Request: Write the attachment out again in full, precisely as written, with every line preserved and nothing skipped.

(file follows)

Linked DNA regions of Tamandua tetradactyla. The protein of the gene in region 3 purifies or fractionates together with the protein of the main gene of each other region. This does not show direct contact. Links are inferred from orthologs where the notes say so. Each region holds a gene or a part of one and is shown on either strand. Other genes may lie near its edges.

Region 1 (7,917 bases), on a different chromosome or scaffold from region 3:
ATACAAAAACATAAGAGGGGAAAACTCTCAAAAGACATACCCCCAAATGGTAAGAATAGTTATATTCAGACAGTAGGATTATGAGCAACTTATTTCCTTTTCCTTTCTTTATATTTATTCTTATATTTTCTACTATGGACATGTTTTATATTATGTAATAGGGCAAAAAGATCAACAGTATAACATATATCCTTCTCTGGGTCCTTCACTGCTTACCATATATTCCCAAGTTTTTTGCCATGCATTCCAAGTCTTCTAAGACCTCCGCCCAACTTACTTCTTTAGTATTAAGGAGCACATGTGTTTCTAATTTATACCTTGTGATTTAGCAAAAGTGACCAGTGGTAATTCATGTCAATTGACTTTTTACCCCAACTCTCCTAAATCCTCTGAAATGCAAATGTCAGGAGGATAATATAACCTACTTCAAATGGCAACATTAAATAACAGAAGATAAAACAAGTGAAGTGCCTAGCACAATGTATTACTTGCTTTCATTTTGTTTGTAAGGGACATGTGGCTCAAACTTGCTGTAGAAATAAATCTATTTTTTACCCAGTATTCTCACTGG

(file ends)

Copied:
Linked DNA regions of Tamandua tetradactyla. The protein of the gene in region 3 purifies or fractionates together with the protein of the main gene of each other region. This does not show direct contact. Links are inferred from orthologs where the notes say so. Each region holds a gene or a part of one and is shown on either strand. Other genes may lie near its edges.

Region 1 (7,917 bases), on a different chromosome or scaffold from region 3:
ATACAAAAACATAAGAGGGGAAAACTCTCAAAAGACATACCCCCAAATGGTAAGAATAGTTATATTCAGACAGTAGGATTATGAGCAACTTATTTCCTTTTCCTTTCTTTATATTTATTCTTATATTTTCTACTATGGACATGTTTTATATTATGTAATAGGGCAAAAAGATCAACAGTATAACATATATCCTTCTCTGGGTCCTTCACTGCTTACCATATATTCCCAAGTTTTTTGCCATGCATTCCAAGTCTTCTAAGACCTCCGCCCAACTTACTTCTTTAGTATTAAGGAGCACATGTGTTTCTAATTTATACCTTGTGATTTAGCAAAAGTGACCAGTGGTAATTCATGTCAATTGACTTTTTACCCCAACTCTCCTAAATCCTCTGAAATGCAAATGTCAGGAGGATAATATAACCTACTTCAAATGGCAACATTAAATAACAGAAGATAAAACAAGTGAAGTGCCTAGCACAATGTATTACTTGCTTTCATTTTGTTTGTAAGGGACATGTGGCTCAAACTTGCTGTAGAAATAAATCTATTTTTTACCCAGTATTCTCACTGG